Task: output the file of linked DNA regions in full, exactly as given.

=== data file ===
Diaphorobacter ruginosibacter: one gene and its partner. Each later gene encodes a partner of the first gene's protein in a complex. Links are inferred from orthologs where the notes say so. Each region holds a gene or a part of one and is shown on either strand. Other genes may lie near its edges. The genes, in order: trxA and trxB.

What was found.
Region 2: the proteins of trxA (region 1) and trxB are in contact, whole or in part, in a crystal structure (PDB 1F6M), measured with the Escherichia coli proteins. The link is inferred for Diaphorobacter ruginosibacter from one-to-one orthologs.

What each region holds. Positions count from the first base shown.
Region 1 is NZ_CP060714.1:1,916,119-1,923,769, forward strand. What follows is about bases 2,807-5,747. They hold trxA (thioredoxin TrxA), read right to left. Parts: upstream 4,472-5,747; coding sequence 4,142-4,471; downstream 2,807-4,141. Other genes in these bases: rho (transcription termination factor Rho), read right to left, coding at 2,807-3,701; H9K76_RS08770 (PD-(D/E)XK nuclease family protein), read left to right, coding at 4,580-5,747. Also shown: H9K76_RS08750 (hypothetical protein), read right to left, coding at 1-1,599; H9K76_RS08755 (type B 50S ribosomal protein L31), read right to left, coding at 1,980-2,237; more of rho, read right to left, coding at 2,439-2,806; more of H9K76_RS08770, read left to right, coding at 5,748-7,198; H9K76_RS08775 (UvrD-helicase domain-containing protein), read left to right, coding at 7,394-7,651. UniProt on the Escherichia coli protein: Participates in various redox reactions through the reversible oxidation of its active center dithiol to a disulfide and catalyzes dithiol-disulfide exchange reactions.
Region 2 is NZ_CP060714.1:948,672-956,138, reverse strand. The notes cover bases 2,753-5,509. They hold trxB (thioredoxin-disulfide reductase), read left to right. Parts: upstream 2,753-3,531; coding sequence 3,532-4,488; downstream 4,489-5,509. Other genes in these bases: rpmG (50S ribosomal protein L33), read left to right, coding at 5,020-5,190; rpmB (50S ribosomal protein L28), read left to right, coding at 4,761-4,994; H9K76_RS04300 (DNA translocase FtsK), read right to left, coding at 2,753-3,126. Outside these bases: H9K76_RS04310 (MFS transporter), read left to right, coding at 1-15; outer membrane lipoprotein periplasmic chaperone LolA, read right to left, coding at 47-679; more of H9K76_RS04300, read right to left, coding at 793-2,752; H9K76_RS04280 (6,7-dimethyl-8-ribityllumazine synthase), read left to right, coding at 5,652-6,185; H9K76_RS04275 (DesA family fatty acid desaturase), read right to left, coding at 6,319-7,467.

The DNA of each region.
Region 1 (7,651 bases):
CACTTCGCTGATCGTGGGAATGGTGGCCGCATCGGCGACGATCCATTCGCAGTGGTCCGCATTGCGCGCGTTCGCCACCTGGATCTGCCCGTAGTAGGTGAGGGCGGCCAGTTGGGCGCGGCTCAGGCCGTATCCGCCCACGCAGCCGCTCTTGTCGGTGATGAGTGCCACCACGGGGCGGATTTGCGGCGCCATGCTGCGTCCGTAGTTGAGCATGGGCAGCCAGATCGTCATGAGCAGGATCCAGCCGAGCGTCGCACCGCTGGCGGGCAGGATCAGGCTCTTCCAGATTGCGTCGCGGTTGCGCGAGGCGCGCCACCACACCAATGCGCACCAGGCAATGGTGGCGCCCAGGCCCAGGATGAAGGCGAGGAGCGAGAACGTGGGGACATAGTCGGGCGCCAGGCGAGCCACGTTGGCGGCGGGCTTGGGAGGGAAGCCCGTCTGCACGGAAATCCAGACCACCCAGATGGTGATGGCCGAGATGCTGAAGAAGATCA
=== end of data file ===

Diaphorobacter ruginosibacter: one gene and its partner. Each later gene encodes a partner of the first gene's protein in a complex. Links are inferred from orthologs where the notes say so. Each region holds a gene or a part of one and is shown on either strand. Other genes may lie near its edges. The genes, in order: trxA and trxB.

What was found.
Region 2: the proteins of trxA (region 1) and trxB are in contact, whole or in part, in a crystal structure (PDB 1F6M), measured with the Escherichia coli proteins. The link is inferred for Diaphorobacter ruginosibacter from one-to-one orthologs.

What each region holds. Positions count from the first base shown.
Region 1 is NZ_CP060714.1:1,916,119-1,923,769, forward strand. What follows is about bases 2,807-5,747. They hold trxA (thioredoxin TrxA), read right to left. Parts: upstream 4,472-5,747; coding sequence 4,142-4,471; downstream 2,807-4,141. Other genes in these bases: rho (transcription termination factor Rho), read right to left, coding at 2,807-3,701; H9K76_RS08770 (PD-(D/E)XK nuclease family protein), read left to right, coding at 4,580-5,747. Also shown: H9K76_RS08750 (hypothetical protein), read right to left, coding at 1-1,599; H9K76_RS08755 (type B 50S ribosomal protein L31), read right to left, coding at 1,980-2,237; more of rho, read right to left, coding at 2,439-2,806; more of H9K76_RS08770, read left to right, coding at 5,748-7,198; H9K76_RS08775 (UvrD-helicase domain-containing protein), read left to right, coding at 7,394-7,651. UniProt on the Escherichia coli protein: Participates in various redox reactions through the reversible oxidation of its active center dithiol to a disulfide and catalyzes dithiol-disulfide exchange reactions.
Region 2 is NZ_CP060714.1:948,672-956,138, reverse strand. The notes cover bases 2,753-5,509. They hold trxB (thioredoxin-disulfide reductase), read left to right. Parts: upstream 2,753-3,531; coding sequence 3,532-4,488; downstream 4,489-5,509. Other genes in these bases: rpmG (50S ribosomal protein L33), read left to right, coding at 5,020-5,190; rpmB (50S ribosomal protein L28), read left to right, coding at 4,761-4,994; H9K76_RS04300 (DNA translocase FtsK), read right to left, coding at 2,753-3,126. Outside these bases: H9K76_RS04310 (MFS transporter), read left to right, coding at 1-15; outer membrane lipoprotein periplasmic chaperone LolA, read right to left, coding at 47-679; more of H9K76_RS04300, read right to left, coding at 793-2,752; H9K76_RS04280 (6,7-dimethyl-8-ribityllumazine synthase), read left to right, coding at 5,652-6,185; H9K76_RS04275 (DesA family fatty acid desaturase), read right to left, coding at 6,319-7,467.

The DNA of each region.
Region 1 (7,651 bases):
CACTTCGCTGATCGTGGGAATGGTGGCCGCATCGGCGACGATCCATTCGCAGTGGTCCGCATTGCGCGCGTTCGCCACCTGGATCTGCCCGTAGTAGGTGAGGGCGGCCAGTTGGGCGCGGCTCAGGCCGTATCCGCCCACGCAGCCGCTCTTGTCGGTGATGAGTGCCACCACGGGGCGGATTTGCGGCGCCATGCTGCGTCCGTAGTTGAGCATGGGCAGCCAGATCGTCATGAGCAGGATCCAGCCGAGCGTCGCACCGCTGGCGGGCAGGATCAGGCTCTTCCAGATTGCGTCGCGGTTGCGCGAGGCGCGCCACCACACCAATGCGCACCAGGCAATGGTGGCGCCCAGGCCCAGGATGAAGGCGAGGAGCGAGAACGTGGGGACATAGTCGGGCGCCAGGCGAGCCACGTTGGCGGCGGGCTTGGGAGGGAAGCCCGTCTGCACGGAAATCCAGACCACCCAGATGGTGATGGCCGAGATGCTGAAGAAGATCA